Kay Ivey mandates no more food funds in sheriff’s pockets

Inmate Food
Lunches are transported on an elevator upstairs to the prisoners, at the Etowah County Detention Center in Gadsden, Ala. [Photo Credit: Sarah Dudik/Gadsden Times, via AP, File]

After several reports this year of Alabama sheriff’s stealing and pocketing hundreds of thousands of dollars meant for inmates food rations, Governor Kay Ivey has said, “no more.”

On Tuesday, Ivey issued a memo to the state comptroller rescinding the Yellowhammer State’s policy of “paying prisoner food service allowances directly to sheriffs in their personal capacities.” Funds must now instead go straight to government accounts.

“For decades, sheriffs have made extra money – sometimes hundreds of thousands of dollars – under a Depression-era system by feeding prisoners for only pennies per meal,” the Associated Press reported. The previous guidelines allowed sheriffs to use $1.75  a day to feed each prisoner, then pocket anything that was left over.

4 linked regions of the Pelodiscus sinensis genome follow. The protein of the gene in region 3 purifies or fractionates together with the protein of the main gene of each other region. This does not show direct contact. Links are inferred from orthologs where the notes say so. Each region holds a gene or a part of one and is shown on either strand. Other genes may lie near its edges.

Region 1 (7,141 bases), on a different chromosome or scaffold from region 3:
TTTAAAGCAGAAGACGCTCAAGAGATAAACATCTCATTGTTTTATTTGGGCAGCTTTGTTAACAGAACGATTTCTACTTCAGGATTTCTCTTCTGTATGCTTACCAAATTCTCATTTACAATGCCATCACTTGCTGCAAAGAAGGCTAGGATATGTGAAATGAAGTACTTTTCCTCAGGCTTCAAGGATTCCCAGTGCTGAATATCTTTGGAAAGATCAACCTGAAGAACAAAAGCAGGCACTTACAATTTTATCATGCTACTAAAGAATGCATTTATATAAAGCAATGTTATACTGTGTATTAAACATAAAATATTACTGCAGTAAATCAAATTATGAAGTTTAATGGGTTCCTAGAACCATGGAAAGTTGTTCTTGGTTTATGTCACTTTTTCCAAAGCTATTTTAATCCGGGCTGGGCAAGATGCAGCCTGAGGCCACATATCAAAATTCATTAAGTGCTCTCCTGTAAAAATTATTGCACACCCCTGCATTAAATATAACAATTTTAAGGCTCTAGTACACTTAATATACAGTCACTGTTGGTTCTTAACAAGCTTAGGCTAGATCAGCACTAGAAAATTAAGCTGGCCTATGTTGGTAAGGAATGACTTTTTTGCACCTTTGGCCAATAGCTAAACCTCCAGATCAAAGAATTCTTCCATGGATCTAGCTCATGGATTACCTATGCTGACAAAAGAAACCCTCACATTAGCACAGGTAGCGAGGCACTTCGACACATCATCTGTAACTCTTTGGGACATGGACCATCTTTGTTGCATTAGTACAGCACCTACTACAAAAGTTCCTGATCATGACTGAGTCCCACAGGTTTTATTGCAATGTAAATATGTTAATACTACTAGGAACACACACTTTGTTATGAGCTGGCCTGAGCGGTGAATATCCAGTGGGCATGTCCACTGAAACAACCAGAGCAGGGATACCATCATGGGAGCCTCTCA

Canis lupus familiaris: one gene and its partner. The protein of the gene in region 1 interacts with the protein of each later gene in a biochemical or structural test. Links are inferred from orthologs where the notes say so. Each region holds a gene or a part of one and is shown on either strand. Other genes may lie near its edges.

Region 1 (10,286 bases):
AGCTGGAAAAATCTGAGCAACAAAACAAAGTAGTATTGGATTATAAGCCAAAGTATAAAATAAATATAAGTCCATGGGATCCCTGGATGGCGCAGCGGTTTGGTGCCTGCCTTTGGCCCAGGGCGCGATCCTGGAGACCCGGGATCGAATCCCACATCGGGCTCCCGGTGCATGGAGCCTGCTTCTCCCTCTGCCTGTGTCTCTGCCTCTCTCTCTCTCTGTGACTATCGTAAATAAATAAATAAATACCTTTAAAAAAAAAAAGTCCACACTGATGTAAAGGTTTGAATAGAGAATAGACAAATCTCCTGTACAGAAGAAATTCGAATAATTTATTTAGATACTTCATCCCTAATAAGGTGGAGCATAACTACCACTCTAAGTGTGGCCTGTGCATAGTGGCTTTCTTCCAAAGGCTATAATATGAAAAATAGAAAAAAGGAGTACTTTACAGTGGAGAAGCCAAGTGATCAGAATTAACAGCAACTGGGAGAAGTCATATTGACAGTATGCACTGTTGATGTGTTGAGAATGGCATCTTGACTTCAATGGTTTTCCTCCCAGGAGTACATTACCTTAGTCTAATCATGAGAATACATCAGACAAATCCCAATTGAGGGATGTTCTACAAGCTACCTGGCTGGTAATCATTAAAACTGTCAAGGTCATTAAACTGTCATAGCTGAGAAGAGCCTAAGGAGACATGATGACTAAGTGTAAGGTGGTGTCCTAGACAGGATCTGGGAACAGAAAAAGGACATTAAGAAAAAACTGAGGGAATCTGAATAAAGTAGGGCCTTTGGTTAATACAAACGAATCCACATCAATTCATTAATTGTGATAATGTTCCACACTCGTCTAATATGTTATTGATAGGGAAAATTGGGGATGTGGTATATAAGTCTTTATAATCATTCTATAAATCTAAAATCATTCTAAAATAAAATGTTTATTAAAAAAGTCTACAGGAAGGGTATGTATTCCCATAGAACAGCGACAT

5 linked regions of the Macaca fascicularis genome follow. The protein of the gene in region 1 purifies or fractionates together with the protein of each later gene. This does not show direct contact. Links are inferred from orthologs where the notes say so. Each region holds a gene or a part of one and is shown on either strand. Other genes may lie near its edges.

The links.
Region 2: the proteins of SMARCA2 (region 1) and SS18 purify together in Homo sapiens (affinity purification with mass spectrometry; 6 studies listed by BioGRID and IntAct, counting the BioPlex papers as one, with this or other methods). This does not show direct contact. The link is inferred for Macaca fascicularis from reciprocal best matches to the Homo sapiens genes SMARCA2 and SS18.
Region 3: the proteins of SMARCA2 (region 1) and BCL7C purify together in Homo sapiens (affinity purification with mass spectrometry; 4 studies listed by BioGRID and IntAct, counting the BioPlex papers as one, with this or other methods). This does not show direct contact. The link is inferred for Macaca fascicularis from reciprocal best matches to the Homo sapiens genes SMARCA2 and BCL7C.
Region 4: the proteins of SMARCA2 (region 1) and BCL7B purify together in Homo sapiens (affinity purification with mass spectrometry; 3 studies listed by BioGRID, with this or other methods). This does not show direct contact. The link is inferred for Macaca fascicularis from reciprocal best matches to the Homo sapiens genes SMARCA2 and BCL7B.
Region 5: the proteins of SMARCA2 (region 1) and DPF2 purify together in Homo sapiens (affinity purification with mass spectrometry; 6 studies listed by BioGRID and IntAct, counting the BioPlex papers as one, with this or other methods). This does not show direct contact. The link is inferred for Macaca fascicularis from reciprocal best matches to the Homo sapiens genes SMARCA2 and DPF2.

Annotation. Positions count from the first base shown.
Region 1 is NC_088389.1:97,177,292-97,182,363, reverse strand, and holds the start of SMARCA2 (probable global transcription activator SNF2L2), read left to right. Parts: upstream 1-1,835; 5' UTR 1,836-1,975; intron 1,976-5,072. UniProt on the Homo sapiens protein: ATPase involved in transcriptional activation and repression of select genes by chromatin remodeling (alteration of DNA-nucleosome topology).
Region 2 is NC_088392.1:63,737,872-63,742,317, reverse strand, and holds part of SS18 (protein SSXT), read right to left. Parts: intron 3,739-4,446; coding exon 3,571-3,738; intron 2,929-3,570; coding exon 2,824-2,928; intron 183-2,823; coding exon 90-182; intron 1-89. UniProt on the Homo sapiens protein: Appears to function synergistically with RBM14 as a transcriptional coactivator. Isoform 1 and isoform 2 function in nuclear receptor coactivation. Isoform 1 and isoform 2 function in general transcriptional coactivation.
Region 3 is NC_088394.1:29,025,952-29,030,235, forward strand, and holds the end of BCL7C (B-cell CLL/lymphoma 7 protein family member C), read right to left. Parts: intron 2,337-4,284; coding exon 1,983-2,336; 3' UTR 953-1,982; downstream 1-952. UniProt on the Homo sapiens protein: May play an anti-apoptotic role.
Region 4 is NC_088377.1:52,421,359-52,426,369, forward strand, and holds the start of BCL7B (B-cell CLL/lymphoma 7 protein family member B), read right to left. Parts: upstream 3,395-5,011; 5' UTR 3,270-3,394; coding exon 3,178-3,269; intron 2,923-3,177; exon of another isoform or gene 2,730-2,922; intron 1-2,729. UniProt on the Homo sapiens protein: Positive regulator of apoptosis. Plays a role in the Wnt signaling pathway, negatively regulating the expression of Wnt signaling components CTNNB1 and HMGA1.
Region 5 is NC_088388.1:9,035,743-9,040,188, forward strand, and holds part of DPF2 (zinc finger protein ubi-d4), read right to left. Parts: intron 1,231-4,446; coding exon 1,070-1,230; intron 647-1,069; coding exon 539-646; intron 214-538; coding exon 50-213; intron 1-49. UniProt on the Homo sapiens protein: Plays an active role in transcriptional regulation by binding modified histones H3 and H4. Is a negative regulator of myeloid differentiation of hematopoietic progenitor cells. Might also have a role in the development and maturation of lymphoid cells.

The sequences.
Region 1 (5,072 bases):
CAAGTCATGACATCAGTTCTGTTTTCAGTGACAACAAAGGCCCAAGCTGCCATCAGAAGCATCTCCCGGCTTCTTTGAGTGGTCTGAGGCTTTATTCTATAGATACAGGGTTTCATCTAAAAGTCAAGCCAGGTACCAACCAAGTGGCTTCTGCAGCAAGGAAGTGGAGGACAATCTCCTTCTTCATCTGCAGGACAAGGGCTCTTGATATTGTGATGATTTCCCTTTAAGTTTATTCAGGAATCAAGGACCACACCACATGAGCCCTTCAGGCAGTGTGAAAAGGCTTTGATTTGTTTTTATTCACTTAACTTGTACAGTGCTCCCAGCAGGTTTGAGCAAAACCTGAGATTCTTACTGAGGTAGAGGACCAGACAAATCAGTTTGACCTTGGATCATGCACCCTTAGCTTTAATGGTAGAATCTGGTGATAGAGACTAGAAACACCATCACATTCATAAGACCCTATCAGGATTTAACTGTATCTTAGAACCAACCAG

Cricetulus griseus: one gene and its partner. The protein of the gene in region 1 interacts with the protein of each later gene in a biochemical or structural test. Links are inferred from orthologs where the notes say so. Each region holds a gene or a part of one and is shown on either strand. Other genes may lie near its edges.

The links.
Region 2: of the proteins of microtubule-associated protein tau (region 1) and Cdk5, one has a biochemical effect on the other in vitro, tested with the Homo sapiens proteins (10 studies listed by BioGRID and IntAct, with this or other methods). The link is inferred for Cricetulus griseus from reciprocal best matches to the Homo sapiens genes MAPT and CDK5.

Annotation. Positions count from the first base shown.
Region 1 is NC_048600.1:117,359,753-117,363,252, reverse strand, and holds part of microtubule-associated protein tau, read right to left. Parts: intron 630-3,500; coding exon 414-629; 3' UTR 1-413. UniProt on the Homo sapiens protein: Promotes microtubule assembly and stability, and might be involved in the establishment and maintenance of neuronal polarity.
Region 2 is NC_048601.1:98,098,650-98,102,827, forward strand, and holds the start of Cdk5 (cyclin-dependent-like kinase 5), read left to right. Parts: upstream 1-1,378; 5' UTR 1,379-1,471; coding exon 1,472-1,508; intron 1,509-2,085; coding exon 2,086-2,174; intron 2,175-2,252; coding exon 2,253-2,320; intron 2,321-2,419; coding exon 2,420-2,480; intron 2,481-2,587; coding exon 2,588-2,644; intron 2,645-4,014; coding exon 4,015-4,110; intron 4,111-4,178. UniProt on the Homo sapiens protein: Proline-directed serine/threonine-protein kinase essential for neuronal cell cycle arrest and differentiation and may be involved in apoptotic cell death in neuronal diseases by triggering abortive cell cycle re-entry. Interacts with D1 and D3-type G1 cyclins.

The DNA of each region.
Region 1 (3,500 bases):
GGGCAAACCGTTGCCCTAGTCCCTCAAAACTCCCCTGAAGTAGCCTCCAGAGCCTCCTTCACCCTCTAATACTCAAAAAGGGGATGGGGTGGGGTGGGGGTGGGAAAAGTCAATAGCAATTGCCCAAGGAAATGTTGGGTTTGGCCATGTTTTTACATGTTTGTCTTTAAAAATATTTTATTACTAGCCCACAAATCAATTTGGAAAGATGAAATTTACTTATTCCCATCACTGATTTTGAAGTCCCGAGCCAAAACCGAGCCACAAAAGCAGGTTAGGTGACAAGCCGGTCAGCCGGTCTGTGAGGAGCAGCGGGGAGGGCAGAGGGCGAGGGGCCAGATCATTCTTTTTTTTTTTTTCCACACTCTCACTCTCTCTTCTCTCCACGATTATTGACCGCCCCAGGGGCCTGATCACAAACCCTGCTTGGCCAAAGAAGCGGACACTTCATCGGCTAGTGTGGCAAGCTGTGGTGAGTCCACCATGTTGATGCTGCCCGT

This practice led to Monroe County Sheriff Tom Tate to pocket $110,458 over the course of three years; and Etowah County Sheriff Todd Entrekin to collect $672,392 in 2015 and 2016.

Ivey’s legal team used 2011 ruling made by former Attorney General Luther Strange to back-up the new mandate. “Based on the facts presented, neither the sheriff nor the county may use the surplus for any purpose other than future expenses in feeding prisoners,” Strange had said.

The problematic precedent was previously set in 2008 when then-Attorney General Troy King ruled “the sheriff may retain any surplus from the food service allowance as personal income,” in a letter to Etowah County Commission Attorney James Turnbach.

Alabama has one of the highest incarceration rates in the world with 946 people imprisoned per 100,000 people in the state in prison or jail.

The state’s prison system has also faced some legal trouble. In 2014, the Southern Poverty Law Center (SPLC) and the Alabama Disabilities Advocacy Program filed a lawsuit against the Alabama Department of Corrections (ADOC) to end the poor conditions in the state prison system, including the understaffing of both correctional and mental health workers.